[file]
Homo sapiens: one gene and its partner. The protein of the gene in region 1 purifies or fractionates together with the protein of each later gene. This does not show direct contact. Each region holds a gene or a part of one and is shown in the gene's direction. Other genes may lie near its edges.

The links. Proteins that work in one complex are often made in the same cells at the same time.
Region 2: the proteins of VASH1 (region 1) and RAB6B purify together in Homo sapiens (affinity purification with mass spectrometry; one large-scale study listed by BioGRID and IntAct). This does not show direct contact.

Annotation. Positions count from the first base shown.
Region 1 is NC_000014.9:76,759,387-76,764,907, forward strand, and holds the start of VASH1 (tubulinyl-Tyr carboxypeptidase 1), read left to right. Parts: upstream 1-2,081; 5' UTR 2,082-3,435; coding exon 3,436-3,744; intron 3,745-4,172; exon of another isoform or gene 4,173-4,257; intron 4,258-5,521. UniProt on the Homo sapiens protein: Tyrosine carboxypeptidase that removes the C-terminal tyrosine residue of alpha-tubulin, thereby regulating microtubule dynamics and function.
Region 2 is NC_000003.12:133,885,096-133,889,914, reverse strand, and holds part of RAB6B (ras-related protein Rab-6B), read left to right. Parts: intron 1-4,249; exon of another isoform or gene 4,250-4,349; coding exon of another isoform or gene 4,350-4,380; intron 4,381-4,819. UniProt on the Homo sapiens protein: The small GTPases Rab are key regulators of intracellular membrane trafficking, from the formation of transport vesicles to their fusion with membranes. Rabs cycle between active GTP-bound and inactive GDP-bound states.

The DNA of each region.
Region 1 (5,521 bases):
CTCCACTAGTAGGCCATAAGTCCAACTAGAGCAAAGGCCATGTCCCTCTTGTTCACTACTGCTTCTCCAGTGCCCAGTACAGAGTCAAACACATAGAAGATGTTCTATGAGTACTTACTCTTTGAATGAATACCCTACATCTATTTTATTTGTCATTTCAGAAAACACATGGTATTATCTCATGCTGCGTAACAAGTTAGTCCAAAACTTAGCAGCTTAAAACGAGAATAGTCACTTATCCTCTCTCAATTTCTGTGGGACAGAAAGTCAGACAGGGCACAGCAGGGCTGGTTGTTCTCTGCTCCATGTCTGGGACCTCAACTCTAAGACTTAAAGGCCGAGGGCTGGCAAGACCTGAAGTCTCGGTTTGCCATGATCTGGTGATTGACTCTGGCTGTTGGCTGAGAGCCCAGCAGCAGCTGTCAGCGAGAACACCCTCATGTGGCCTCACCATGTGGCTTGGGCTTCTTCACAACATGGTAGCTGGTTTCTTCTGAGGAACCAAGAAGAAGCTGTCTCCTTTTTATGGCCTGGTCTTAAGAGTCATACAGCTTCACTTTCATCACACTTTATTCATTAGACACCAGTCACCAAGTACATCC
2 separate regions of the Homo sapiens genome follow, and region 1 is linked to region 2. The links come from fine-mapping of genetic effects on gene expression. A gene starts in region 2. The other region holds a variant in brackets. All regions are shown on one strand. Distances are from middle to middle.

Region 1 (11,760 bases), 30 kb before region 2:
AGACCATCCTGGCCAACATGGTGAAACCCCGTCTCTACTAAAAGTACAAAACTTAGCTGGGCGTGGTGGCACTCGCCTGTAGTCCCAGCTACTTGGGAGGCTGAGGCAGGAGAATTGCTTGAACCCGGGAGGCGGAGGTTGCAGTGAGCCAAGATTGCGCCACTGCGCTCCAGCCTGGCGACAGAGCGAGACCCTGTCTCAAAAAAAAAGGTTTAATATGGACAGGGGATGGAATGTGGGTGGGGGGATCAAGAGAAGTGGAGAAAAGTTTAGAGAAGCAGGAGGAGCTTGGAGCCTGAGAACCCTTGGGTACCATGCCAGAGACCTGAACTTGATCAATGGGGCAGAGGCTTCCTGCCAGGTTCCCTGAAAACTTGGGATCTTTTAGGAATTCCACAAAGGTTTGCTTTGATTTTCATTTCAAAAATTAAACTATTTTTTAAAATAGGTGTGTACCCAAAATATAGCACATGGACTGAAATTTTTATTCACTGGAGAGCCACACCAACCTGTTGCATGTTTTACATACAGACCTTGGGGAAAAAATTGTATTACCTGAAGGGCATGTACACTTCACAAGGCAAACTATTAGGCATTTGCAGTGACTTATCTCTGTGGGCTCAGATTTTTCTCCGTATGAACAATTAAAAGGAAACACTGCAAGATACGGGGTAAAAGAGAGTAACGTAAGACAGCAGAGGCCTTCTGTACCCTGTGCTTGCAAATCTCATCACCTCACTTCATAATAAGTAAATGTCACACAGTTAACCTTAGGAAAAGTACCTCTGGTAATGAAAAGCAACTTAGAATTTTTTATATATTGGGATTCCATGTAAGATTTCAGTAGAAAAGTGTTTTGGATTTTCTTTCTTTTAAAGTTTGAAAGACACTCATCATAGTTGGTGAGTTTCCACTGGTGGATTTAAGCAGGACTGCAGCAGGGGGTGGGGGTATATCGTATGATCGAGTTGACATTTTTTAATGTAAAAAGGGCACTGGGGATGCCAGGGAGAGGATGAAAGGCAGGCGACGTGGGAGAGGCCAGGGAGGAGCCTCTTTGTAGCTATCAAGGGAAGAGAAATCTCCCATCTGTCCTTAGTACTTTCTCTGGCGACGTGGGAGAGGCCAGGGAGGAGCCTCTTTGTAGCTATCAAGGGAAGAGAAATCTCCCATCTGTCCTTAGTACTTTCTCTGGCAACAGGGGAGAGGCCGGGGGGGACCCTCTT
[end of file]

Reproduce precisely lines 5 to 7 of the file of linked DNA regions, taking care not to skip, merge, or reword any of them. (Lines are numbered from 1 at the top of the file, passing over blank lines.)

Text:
Region 1 is NC_000014.9:76,759,387-76,764,907, forward strand, and holds the start of VASH1 (tubulinyl-Tyr carboxypeptidase 1), read left to right. Parts: upstream 1-2,081; 5' UTR 2,082-3,435; coding exon 3,436-3,744; intron 3,745-4,172; exon of another isoform or gene 4,173-4,257; intron 4,258-5,521. UniProt on the Homo sapiens protein: Tyrosine carboxypeptidase that removes the C-terminal tyrosine residue of alpha-tubulin, thereby regulating microtubule dynamics and function.
Region 2 is NC_000003.12:133,885,096-133,889,914, reverse strand, and holds part of RAB6B (ras-related protein Rab-6B), read left to right. Parts: intron 1-4,249; exon of another isoform or gene 4,250-4,349; coding exon of another isoform or gene 4,350-4,380; intron 4,381-4,819. UniProt on the Homo sapiens protein: The small GTPases Rab are key regulators of intracellular membrane trafficking, from the formation of transport vesicles to their fusion with membranes. Rabs cycle between active GTP-bound and inactive GDP-bound states.

The DNA of each region.